We maintain disclosure controls and procedures that are designed to provide reasonable assurance that material information required to be disclosed in our periodic reports filed under the Exchange Act is recorded, processed, summarized, and reported within the time periods specified in the SEC’s rules and forms and to provide reasonable assurance that such information is accumulated and communicated to our management, our chief executive officer and our chief financial officer, to allow timely decisions regarding required disclosure.

We carried out an evaluation, under the supervision and with the participation of our management, including our principal executive and principal financial officer, of the effectiveness of the design and operation of our disclosure controls and procedures, as defined in Rule 13(a)-15(e) under the Exchange Act. Based on this evaluation, our principal executive officer and principal financial officer concluded that our disclosure controls and procedures were effective, as of August 31, 2019.

Internal Control Over Financial Reporting

Our management is responsible for establishing and maintaining adequate internal control over financial reporting. Internal control over financial reporting, as defined in Rule 13a-15(f) and 15d-15(f) of the Exchange Act, is a process designed to provide reasonable assurance regarding the reliability of financial reporting and the preparation of financial statements for external purposes in accordance with U.S. generally accepted accounting principles (“GAAP”). Internal control over financial reporting includes policies and procedures that (i) pertain to the maintenance of records that, in reasonable detail, accurately and fairly reflect the transactions and dispositions of the assets of the Company, (ii) provide reasonable assurance that transactions are recorded as necessary to permit preparation of financial statements in accordance with GAAP, and that receipts and expenditures of the Company are transacted in accordance with authorizations of management and directors of the Company, and (iii) provide reasonable assurance regarding prevention or timely detection of unauthorized acquisition, use or disposition of the Company’s assets that could have a material effect on the financial statements.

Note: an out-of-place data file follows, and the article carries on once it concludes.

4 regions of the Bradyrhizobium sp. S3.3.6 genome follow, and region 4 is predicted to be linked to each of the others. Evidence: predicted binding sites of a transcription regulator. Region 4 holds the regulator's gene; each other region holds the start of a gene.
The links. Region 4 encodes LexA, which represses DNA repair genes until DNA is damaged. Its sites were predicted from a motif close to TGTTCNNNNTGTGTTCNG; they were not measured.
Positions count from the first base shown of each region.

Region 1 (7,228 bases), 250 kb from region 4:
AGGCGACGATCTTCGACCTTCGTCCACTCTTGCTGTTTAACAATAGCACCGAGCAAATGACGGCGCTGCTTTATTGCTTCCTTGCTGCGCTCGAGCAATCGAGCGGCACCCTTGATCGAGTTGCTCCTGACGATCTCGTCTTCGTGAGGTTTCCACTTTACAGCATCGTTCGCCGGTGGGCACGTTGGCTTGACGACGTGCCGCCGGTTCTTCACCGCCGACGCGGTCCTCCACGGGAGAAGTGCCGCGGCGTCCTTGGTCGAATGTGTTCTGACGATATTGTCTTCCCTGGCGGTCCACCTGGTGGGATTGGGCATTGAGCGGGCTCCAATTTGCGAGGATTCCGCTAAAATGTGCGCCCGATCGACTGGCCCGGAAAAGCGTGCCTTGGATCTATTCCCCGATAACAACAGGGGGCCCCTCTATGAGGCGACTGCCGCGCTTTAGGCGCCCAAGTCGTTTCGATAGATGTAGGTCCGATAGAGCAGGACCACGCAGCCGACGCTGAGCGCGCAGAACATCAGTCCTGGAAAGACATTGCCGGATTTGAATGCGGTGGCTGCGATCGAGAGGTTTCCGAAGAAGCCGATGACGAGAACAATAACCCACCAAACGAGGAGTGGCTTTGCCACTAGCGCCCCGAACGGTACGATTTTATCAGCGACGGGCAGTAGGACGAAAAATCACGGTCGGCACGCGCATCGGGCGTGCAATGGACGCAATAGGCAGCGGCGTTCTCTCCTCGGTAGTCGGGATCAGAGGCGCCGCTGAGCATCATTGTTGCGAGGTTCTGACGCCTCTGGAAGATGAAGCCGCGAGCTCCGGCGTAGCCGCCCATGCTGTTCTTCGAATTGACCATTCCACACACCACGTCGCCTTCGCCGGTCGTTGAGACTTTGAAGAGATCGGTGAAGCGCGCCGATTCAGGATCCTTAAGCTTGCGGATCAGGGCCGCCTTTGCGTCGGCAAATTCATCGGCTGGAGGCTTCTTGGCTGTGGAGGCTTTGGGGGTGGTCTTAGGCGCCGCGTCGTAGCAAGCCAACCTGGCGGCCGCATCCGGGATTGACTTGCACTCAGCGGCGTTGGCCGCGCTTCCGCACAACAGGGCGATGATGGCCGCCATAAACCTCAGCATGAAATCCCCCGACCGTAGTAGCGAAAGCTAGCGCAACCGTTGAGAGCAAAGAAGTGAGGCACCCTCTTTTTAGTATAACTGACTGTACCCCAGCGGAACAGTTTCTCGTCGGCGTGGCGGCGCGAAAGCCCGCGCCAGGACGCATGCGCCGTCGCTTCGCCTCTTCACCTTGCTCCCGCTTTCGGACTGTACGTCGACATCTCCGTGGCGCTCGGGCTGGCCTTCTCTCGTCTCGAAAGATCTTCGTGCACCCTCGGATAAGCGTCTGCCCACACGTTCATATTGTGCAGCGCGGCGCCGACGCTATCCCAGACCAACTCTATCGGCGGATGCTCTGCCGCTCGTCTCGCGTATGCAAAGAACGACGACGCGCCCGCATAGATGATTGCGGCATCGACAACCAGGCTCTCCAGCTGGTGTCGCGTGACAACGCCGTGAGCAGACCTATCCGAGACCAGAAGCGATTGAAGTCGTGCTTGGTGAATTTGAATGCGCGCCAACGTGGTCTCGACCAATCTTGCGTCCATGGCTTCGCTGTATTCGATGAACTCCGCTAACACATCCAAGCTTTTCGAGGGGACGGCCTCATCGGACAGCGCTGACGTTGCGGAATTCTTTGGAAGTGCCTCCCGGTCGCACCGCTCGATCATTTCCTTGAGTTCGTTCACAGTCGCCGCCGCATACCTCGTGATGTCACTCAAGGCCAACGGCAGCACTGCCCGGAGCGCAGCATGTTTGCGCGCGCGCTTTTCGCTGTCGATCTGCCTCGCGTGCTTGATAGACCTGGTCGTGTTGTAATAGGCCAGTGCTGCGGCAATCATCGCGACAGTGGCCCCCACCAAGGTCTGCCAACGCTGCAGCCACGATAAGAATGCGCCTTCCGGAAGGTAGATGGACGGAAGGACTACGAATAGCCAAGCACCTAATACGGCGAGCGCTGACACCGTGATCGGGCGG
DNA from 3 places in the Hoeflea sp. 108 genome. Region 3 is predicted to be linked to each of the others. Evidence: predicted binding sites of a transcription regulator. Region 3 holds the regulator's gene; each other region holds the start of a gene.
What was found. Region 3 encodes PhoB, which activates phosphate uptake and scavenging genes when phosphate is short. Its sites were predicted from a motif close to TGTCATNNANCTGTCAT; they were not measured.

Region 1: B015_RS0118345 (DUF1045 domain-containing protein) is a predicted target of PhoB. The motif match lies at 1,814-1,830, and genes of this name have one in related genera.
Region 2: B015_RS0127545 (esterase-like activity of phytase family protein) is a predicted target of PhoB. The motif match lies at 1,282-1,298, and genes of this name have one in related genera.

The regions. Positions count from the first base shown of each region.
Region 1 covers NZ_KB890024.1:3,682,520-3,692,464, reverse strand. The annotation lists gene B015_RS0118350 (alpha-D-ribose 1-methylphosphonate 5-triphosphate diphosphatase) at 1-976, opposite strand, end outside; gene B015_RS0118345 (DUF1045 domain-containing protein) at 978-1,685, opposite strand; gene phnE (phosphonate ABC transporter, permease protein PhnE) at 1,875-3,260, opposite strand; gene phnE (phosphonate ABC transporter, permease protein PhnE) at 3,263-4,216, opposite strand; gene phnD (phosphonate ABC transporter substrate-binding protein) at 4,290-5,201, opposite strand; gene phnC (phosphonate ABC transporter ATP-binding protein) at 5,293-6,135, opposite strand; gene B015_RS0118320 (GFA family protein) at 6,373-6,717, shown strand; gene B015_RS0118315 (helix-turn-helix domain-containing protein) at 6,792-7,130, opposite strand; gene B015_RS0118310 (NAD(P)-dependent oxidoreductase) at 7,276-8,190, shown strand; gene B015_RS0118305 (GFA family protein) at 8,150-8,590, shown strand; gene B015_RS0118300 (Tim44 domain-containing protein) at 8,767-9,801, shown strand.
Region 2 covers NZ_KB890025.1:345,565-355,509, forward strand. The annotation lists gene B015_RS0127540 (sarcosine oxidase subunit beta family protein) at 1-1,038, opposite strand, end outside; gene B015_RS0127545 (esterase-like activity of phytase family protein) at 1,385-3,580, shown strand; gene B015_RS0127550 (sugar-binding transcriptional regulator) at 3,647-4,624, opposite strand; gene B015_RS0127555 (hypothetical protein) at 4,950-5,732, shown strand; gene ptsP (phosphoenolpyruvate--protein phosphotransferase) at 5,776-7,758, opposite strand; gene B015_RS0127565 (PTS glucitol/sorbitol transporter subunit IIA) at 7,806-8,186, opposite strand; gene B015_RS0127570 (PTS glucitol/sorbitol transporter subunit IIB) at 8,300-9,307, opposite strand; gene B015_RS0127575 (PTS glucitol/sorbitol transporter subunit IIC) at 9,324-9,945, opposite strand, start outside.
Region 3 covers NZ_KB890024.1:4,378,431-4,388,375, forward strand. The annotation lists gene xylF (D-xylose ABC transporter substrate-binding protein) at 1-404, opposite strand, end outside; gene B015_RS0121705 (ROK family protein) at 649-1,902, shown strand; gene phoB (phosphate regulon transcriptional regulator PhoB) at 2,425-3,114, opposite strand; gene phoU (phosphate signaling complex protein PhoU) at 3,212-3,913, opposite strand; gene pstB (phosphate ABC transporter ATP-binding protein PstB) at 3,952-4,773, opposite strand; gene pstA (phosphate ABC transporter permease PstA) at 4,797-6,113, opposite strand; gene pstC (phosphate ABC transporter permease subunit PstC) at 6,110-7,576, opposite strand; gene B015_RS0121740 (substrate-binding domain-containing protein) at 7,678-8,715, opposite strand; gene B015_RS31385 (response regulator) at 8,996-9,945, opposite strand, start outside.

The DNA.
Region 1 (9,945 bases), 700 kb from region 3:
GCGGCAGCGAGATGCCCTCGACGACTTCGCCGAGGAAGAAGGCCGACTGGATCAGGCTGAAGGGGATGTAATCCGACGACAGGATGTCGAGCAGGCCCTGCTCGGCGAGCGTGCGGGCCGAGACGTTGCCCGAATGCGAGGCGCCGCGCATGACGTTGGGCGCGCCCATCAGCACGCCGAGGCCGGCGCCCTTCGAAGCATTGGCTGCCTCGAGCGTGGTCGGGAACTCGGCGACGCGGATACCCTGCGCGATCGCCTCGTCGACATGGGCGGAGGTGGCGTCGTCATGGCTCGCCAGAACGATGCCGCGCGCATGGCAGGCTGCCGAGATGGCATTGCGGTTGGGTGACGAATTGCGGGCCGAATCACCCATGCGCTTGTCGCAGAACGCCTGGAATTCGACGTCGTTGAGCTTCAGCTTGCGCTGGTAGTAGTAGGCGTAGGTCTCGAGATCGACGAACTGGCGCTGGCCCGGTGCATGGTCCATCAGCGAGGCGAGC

Because of its inherent limitations, internal control over financial reporting may not prevent or detect misstatements. Also, projections of any evaluation of effectiveness to future periods are subject to the risk that controls may become inadequate because of changes in conditions, or that the degree of compliance with existing policies or procedures may deteriorate. A material weakness is defined as “a deficiency, or a combination of deficiencies in internal control over financial reporting, such that there is a reasonable possibility that a material misstatement of the Company’s annual or interim financial statements will not be prevented or detected on a timely basis.

21


Our management, under the supervision of our Chief Executive Officer and Chief Financial Officer, conducted an assessment of the effectiveness of our internal control over financial reporting as of August 31, 2019 based on the criteria established in Internal Control - Integrated Framework (2013) issued by the Committee of Sponsoring Organizations of the Treadway Commission (“COSO”). Based on this assessment, management concluded that our internal controls over financial reporting were effective as of August 31, 2019.